Rain – A problem for fish and good for algae

In the garden pond the pH rises to over 10 if the carbonate hardness is insufficient or non-existent. In unbuffered ponds the pH level can even fluctuate up to 4 pH value levels within one day. This happens all the more on summer days (with a lot of sunshine), during algae blooms and after heavy rainfalls.

This is very dangerous for your fish. pH values over 9 can cause acid burns on the skin and gills. The first signs are a whitish skin clouding and fringes of the fins, and sometimes even respiratory distress. Because it also affects filter bacteria, this can, in the worst case, also result in ammonia poisoning.

Therefore, make sure the carbonate hardness is always kept over 4 °dKH and the pH value between 7.5 and 8.5.

Why do the carbonate hardness and the general hardness disappear? You will find some examples here:

  • Heavy rainfall; rain is hardness-free (soft) water and leads to a dilution effect of the minerals. Biogenic decalcification; in case of a carbon dioxide deficiency in the water some plants, in particular algae, are able to cover the CO2 demand from the biogenic decalcification. Nitrification in the filter; nitrite is generated through the nitrification caused by filter bacteria and this consumes hydrogen carbonates. As a result the carbonate hardness decreases. Mineral consumption through plants, algae, insects, invertebrates and fish; all organisms need minerals for their own metabolism and growth, including calcium, magnesium and others.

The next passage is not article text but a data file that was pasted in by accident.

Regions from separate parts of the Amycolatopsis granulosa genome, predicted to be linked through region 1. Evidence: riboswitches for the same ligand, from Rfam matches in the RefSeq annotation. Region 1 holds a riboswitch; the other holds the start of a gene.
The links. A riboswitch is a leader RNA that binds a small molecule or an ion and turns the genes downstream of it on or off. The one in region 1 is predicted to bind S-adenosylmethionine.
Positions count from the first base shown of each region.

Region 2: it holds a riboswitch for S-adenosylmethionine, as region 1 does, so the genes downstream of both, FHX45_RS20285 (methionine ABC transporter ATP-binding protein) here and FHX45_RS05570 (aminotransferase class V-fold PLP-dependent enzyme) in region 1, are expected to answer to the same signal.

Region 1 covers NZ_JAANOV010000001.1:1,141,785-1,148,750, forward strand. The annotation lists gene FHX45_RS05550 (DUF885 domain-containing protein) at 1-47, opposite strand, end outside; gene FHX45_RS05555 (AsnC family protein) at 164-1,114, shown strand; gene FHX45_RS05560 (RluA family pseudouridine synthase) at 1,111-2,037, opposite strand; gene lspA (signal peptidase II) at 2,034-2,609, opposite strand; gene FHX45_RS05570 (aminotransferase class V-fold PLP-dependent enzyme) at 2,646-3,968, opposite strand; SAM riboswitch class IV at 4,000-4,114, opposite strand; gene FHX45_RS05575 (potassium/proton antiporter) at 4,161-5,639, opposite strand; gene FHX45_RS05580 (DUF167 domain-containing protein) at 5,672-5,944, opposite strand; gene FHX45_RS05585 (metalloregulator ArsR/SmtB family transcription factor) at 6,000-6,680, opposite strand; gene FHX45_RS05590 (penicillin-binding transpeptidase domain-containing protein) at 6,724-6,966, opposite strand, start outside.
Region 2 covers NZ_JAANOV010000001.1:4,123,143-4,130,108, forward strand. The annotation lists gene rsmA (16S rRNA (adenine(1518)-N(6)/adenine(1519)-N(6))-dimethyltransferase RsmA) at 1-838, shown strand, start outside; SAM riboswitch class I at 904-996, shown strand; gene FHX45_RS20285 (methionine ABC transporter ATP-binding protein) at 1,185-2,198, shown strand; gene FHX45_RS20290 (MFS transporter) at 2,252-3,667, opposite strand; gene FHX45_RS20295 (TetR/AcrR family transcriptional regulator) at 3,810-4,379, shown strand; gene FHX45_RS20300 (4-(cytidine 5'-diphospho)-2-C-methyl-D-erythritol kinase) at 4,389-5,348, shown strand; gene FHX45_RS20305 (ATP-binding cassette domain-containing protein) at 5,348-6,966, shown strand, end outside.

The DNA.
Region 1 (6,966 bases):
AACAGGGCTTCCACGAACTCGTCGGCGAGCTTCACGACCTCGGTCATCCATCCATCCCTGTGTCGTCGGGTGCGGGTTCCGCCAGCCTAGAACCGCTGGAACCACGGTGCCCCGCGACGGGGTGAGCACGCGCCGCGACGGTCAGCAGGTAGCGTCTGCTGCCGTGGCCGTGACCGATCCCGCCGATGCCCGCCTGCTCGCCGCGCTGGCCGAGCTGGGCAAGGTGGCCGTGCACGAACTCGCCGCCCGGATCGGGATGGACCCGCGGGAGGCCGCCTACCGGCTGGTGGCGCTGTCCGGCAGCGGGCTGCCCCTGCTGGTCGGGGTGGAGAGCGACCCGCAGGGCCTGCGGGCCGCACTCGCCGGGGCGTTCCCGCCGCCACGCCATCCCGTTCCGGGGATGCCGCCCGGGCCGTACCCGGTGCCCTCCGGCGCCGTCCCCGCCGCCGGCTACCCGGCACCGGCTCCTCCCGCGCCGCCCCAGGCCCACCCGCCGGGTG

The instability of the pH level weakens any competition and creates ideal growth conditions for the algae. This is why too low carbonate hardness can promote the algae. In addition rainfall inevitably leads to phosphates leaking into the pond from the garden soil (which is usually rich in nutrients). This only happens when the pond is built into the ground (not raised).

Test every 3 weeks with the JBL PondCheck the stability of the pond water. If this is not the case you can use JBL StabiloPond KH to return the missing minerals to the pond and re-establish the balance.

© 09.09.2015
Matthias Wiesensee
Matthias Wiesensee
M.Sc. Wirtschaftsinformatik
JBL GmbH & Co. KG

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